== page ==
Flat Video Game Sales in July

Video games achieved better results in July 2010 after a lackluster June month. Improving hardware sales were partially offset by sluggish software sales in the month.

According to the research firm NPD, U.S. retail sales of hardware, software and accessories decreased 0.5% year over year to $846.5 million in July. However, this excludes Activision Blizzard’s (ATVI) most recent release, StarCraft II, for personal computers (PC). NPD does not include sales from PC games in its monthly game sales data.

For the month of June, retail sales of hardware, software and accessories in the U.S. decreased 6.0% year over year to $1.1 billion.

According to Activision, within 48 hours of its release, StarCraft II sold more than 1.5 million. Including the game, industry sales almost increased 4.0%, according to NPD.

Hardware sales were $313.8 million in July, up 12.0% year over year, attributable to robust sales of Xbox 360 from Microsoft Corp. (MSFT). The new slim format of Xbox 360 has gained immense popularity among video game players.

We expect further transition from old systems to the new one as the holiday season sets in, and major publishers such as Activision and Electronic Arts (ERTS) release their new titles in the latter half of 2010.

Xbox 360 sold more than 443,000 units in July whereas Nintendo sold approximately 254,000 Wiis. Sony Corp. (SNE) sold more than 214,500 units of PlayStation 3 (PS3).

However, software sales remained weak year over year. Despite an easier year-over- year comparison, software sales fell 8.0% to $531.3 million, excluding StarCraft II, primarily due to a lack of significant new releases. However, it was in line with the analysts’ expectations for a drop of 7.5% to 15%.

Electronic Arts’ NCAA Football 11 release was the top-selling title with over 666,000 units sold on the Xbox 360 and PlayStation 3. Microsoft’s Crackdown 2 held the number two position with approximately 209,000 units sold in the month of July.

The other two games in the top 4 list were Nintendo’s Super Mario Galaxy 2 (193,000 copies) and Take-Two Interactive Software Inc.’s (TTWO) Lego Harry Potter Years 1-4 (142,000 copies).

Sales of video game accessories decreased 2.0% year over year to $129.3 million.

Total industry sales year to date fell 8.0% year over year to $7.51 billion.

Second Half Video Game Sales

Although most industry analysts expect flat to negative growth for 2010, we tend to differ on the basis of a plethora of new releases in the second half of 2010 and strong hardware sales on the backdrop of the upcoming holiday season, which could boost sales in the second half.

We believe third party publishers such as Electronic Arts and Activision Blizzard enjoy a healthy product portfolio. Electronic Arts is scheduled to release new Medal of Honor in October and Activision Blizzard will release its new Call of Duty: Black Ops in November. Both the games are in the action genre with a strong fan following and have received satisfactory pre-release reviews.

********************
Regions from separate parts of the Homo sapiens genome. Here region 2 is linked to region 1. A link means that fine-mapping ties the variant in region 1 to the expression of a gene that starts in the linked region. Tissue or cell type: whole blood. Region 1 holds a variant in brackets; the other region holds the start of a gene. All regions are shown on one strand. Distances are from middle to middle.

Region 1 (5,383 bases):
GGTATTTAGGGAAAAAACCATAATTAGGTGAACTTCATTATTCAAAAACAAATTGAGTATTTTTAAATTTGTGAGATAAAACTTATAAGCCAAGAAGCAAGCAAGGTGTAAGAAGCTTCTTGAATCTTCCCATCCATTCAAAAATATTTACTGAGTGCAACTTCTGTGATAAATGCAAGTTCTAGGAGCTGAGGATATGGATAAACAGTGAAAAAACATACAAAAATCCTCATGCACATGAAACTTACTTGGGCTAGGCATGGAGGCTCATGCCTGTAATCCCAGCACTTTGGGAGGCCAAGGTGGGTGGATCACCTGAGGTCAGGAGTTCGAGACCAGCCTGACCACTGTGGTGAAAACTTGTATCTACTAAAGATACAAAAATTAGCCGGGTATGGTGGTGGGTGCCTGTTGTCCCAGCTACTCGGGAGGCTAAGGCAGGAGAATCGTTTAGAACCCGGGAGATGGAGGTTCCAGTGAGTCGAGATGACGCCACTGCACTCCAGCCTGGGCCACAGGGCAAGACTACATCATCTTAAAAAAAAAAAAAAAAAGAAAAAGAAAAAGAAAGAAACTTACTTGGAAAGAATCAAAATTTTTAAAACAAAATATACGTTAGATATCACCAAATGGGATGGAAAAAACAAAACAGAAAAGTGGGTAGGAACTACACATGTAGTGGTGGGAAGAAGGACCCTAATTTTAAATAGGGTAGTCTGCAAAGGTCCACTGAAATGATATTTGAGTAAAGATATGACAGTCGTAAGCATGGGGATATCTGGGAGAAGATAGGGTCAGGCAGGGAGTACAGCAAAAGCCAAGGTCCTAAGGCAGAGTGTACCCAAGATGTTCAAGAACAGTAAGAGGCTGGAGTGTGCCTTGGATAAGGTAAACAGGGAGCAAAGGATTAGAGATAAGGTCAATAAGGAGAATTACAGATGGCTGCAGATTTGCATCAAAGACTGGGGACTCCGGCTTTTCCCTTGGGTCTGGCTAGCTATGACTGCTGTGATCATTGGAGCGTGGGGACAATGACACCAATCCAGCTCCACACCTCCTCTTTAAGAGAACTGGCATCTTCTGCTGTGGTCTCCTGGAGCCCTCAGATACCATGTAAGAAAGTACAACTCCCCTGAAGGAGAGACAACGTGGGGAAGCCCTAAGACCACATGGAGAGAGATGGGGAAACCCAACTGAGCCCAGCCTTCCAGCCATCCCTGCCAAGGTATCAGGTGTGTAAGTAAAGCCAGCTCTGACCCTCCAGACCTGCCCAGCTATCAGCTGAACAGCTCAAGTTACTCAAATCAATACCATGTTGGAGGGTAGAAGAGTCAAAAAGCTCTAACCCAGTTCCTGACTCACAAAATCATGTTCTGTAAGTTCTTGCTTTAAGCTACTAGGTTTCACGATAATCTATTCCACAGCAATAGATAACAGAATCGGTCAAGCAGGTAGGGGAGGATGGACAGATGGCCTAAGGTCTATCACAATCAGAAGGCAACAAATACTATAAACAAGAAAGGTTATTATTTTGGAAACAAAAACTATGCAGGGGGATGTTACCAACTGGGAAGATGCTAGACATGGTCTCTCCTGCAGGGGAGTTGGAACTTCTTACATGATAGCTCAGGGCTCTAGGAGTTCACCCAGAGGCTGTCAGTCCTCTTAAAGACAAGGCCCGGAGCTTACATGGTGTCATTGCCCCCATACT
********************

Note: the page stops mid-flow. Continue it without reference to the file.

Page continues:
Moreover, Microsoft is scheduled to release Halo: Reach in September. We also believe game sales in the second half should benefit from the launch of motion control devices — Natal from Microsoft and Playstation Move from Sony.

The video game industry continues to thrive on evolving technologies, as the major players are keen to grab market share with new quality releases, making the video game industry highly competitive. Leading companies such as Sony Corp, Microsoft Corp, Nintendo, Activision Blizzard, Take-Two Interactive Software Inc. and Ubisoft actively compete in this market.

Diversified media companies such as Walt Disney (DIS), Time Warner (TWX) and Viacom, Inc. (VIA.B) are also augmenting their software game publishing efforts, which are expected to intensify further competition going forward, in our view.

With the advent of smartphones, iPad, iPhone and PDAs, buying and installing games and applications have become quite simple for gamers. According to research firm DFC Intelligence, the mobile gaming industry is expected to grow to $11.7 billion by 2014.

We believe the success of online and social gaming will have a major impact on gaming companies, as they finally make a switch to Internet-based gaming from the more conventional gaming. These new avenues will likely boost earnings growth of the video gaming companies over the long run.

We therefore remain positive for the video game sales next year with a slight pick up in the second half of 2010 on the backdrop of strong new releases, contract ramp ups, and increased new gamers. However, intense competition and a weak industry trend may act as headwinds for the entire industry in the near term.

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